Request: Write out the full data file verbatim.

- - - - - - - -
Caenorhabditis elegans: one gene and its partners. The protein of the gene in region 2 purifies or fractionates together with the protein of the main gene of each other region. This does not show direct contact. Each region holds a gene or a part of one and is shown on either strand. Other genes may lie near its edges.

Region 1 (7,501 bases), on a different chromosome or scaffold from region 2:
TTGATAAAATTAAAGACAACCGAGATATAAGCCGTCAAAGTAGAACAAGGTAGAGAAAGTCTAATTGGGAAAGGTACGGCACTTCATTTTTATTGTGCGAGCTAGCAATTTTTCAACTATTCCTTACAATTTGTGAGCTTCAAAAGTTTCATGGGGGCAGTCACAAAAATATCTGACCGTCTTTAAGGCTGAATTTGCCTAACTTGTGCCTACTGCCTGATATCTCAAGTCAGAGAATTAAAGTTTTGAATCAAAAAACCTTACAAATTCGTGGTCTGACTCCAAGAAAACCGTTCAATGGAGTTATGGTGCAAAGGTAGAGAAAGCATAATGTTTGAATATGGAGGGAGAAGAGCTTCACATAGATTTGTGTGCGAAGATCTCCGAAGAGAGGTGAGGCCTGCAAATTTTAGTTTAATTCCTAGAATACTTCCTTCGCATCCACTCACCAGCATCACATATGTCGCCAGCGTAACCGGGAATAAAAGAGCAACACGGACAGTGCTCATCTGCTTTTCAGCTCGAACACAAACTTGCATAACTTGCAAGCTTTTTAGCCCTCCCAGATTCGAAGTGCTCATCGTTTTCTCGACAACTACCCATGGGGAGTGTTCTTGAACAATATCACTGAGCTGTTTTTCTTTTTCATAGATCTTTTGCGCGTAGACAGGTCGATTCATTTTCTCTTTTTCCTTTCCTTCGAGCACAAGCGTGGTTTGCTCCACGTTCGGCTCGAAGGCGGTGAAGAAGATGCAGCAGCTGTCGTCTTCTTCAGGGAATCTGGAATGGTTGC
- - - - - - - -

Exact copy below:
Caenorhabditis elegans: one gene and its partners. The protein of the gene in region 2 purifies or fractionates together with the protein of the main gene of each other region. This does not show direct contact. Each region holds a gene or a part of one and is shown on either strand. Other genes may lie near its edges.

Region 1 (7,501 bases), on a different chromosome or scaffold from region 2:
TTGATAAAATTAAAGACAACCGAGATATAAGCCGTCAAAGTAGAACAAGGTAGAGAAAGTCTAATTGGGAAAGGTACGGCACTTCATTTTTATTGTGCGAGCTAGCAATTTTTCAACTATTCCTTACAATTTGTGAGCTTCAAAAGTTTCATGGGGGCAGTCACAAAAATATCTGACCGTCTTTAAGGCTGAATTTGCCTAACTTGTGCCTACTGCCTGATATCTCAAGTCAGAGAATTAAAGTTTTGAATCAAAAAACCTTACAAATTCGTGGTCTGACTCCAAGAAAACCGTTCAATGGAGTTATGGTGCAAAGGTAGAGAAAGCATAATGTTTGAATATGGAGGGAGAAGAGCTTCACATAGATTTGTGTGCGAAGATCTCCGAAGAGAGGTGAGGCCTGCAAATTTTAGTTTAATTCCTAGAATACTTCCTTCGCATCCACTCACCAGCATCACATATGTCGCCAGCGTAACCGGGAATAAAAGAGCAACACGGACAGTGCTCATCTGCTTTTCAGCTCGAACACAAACTTGCATAACTTGCAAGCTTTTTAGCCCTCCCAGATTCGAAGTGCTCATCGTTTTCTCGACAACTACCCATGGGGAGTGTTCTTGAACAATATCACTGAGCTGTTTTTCTTTTTCATAGATCTTTTGCGCGTAGACAGGTCGATTCATTTTCTCTTTTTCCTTTCCTTCGAGCACAAGCGTGGTTTGCTCCACGTTCGGCTCGAAGGCGGTGAAGAAGATGCAGCAGCTGTCGTCTTCTTCAGGGAATCTGGAATGGTTGC